Diane Tavenner founded the first Summit school in 2003, developing a personalized, project-based curriculum that puts students in charge of their own learning.

At the heart of the Summit curriculum is the idea of a personalized learning plan. Students are given the opportunity to develop their skills by engaging in real-world projects, rather than passively learning and memorizing in a classroom environment where they have to compete with their classmates for rankings or test scores.

This book is a blueprint for parents, teachers, and policy makers to reconsider the way the way we think about learning and education.

Favorite quotes from the book:

In all of our concern about what the role of government assistance should be, we forget that when an individual is self-sustaining and fulfilled, they don’t need a lot of assistance. We forget that when an individual is able to live a fulfilled life, it’s good for the entire community, for our entire society.

It’s difficult, if you’re generally happy with your life, to think, “What if my education had been better?” Would that have been a bad thing? If you got to where you are now faster, or with less boredom and busywork and more time for exploration, interests, and relationships, what else might you have been able to accomplish? Knowingly or not, it is our unwillingness to honestly engage with these questions that often blocks change.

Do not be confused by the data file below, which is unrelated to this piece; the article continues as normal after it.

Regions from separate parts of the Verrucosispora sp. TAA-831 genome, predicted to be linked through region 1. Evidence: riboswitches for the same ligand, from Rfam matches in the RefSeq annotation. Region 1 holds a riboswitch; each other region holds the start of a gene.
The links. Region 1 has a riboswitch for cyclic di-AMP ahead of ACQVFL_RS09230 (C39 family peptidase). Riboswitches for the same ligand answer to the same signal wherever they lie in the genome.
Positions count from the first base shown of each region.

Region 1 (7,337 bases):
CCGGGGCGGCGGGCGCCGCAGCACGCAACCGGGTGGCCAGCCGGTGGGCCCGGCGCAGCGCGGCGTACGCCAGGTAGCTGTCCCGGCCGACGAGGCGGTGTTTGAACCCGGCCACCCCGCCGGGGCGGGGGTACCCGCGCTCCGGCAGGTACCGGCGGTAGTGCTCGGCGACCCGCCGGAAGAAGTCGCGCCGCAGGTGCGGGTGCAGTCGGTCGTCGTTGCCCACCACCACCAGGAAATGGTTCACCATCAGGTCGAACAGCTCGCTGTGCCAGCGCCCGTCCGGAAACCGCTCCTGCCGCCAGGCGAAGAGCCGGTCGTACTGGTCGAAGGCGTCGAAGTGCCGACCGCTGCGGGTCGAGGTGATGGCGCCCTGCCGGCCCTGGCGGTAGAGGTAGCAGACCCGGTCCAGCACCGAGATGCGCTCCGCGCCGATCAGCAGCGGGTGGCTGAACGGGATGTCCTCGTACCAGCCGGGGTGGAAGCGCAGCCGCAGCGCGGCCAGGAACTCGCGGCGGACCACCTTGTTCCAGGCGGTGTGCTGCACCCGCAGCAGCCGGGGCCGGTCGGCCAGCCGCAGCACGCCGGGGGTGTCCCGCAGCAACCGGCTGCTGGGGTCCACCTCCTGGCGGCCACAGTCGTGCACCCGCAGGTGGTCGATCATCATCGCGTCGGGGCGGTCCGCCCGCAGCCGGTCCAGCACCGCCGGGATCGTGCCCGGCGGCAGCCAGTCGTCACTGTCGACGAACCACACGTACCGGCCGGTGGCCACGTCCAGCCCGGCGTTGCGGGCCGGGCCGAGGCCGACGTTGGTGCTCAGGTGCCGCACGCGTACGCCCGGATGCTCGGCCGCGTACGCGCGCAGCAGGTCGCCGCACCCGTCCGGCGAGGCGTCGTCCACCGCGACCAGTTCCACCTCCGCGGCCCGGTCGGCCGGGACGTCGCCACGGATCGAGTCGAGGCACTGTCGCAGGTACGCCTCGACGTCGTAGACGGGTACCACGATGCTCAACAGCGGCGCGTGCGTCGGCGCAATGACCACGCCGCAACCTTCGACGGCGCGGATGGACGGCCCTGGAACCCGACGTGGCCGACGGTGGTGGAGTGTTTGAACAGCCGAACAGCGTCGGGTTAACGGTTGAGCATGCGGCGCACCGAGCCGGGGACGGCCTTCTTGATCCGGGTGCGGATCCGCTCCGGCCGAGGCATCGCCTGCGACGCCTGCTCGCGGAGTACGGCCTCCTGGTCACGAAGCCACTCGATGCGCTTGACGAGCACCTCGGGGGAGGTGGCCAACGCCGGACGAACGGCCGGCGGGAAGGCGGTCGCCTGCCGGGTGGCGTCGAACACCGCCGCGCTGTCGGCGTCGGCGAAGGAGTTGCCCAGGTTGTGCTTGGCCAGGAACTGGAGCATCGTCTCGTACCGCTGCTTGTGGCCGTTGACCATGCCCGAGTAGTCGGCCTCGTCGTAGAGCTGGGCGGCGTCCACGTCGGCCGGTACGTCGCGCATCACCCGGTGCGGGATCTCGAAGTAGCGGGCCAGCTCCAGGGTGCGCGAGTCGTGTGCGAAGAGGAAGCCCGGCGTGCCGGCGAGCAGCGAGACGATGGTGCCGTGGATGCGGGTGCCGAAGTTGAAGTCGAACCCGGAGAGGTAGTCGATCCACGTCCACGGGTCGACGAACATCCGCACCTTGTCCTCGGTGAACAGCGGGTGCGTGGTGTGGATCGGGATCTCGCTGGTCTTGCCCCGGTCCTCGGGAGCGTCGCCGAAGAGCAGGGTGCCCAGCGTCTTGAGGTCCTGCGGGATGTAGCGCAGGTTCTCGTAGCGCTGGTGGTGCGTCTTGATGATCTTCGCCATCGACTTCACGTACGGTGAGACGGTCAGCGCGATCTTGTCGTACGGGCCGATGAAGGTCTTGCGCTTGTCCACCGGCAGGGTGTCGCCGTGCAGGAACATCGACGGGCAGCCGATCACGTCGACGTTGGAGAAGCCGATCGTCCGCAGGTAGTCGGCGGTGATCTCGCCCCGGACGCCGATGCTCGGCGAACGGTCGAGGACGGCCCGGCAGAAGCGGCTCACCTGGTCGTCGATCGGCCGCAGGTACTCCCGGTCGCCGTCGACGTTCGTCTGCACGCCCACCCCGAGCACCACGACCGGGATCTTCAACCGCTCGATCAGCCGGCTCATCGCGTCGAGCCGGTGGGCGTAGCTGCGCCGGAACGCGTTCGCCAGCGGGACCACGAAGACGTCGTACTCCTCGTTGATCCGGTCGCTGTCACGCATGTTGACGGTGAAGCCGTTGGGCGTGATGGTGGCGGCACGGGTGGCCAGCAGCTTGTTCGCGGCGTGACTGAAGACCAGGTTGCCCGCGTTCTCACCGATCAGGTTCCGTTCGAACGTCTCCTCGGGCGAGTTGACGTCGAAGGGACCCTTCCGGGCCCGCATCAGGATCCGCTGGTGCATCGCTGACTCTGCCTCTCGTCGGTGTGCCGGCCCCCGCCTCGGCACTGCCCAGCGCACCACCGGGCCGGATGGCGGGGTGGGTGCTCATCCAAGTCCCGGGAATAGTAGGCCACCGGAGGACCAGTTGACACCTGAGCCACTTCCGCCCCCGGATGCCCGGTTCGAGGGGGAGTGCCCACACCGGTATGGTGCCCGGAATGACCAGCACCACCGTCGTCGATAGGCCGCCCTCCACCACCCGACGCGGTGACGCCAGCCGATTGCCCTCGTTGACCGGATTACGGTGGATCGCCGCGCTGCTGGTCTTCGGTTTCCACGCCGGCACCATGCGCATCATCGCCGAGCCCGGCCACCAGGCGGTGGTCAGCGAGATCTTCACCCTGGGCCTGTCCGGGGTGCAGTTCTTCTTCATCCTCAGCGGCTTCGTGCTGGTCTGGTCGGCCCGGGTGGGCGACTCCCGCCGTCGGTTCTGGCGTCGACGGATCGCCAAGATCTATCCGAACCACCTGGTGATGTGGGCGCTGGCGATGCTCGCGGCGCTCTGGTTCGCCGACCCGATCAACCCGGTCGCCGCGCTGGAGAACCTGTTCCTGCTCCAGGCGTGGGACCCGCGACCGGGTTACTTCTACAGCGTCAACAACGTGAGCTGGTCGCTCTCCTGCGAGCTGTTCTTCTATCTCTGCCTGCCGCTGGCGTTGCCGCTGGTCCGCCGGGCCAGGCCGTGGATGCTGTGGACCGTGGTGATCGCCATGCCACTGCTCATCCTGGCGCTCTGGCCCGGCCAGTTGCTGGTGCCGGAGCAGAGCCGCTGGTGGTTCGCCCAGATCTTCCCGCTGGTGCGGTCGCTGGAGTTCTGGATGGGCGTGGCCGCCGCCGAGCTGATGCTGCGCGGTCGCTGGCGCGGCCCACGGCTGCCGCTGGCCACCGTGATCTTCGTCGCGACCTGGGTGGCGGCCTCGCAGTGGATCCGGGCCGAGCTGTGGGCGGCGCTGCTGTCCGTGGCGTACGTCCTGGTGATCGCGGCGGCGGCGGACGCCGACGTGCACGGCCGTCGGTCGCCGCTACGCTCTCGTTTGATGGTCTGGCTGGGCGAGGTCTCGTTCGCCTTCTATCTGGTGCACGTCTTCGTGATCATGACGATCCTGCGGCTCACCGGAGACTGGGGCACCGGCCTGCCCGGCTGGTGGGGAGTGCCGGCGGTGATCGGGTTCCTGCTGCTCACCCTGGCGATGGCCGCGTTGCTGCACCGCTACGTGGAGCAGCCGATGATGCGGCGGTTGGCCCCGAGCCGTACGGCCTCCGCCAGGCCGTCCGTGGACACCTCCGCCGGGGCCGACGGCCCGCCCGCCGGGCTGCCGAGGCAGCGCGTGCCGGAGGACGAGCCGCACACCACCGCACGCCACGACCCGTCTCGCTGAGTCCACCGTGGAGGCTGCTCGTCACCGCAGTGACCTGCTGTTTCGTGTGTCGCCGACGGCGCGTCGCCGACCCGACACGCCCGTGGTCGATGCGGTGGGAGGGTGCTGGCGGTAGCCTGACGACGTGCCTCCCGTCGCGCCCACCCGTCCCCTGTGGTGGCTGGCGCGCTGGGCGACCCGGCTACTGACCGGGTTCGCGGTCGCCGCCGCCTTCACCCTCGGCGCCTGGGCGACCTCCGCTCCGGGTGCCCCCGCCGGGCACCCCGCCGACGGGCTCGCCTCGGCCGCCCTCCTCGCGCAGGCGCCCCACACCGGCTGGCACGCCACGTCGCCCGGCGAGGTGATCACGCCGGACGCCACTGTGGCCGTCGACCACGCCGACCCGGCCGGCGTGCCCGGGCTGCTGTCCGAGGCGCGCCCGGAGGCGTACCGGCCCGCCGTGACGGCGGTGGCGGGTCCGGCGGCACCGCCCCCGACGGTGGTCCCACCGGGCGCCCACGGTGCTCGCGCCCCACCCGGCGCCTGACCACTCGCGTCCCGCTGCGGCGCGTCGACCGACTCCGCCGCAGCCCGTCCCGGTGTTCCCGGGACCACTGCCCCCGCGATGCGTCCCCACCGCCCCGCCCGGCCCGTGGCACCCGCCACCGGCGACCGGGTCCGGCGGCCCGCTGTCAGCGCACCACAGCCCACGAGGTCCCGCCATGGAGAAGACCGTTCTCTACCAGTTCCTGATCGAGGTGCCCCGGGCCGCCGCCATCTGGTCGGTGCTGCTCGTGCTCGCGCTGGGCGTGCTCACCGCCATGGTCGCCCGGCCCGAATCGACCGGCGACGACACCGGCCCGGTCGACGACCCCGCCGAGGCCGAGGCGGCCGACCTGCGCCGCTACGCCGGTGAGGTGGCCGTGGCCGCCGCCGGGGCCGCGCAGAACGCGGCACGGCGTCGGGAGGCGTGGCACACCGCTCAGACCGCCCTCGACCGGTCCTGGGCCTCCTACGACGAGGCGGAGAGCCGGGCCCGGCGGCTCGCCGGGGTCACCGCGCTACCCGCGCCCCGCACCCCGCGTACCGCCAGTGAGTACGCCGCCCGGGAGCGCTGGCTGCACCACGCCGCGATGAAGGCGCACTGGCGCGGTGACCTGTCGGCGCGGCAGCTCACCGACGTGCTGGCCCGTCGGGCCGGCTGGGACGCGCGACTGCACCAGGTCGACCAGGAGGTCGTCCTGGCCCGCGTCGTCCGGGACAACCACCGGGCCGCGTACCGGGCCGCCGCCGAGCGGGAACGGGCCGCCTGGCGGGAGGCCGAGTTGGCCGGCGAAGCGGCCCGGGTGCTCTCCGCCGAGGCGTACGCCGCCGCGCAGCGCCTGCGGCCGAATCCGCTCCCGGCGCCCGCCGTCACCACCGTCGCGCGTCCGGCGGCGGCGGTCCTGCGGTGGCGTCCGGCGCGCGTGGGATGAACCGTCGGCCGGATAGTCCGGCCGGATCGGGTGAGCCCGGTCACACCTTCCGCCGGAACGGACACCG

“A culture will develop in the organization. The only question is, will it be the one you want?”

When nothing seems to help, I go and look at a stonecutter hammering away at his rock perhaps a hundred times without as much as a crack showing in it. Yet at the hundred and first blow it will split in two, and I know it was not that blow that did it, but all that had gone before.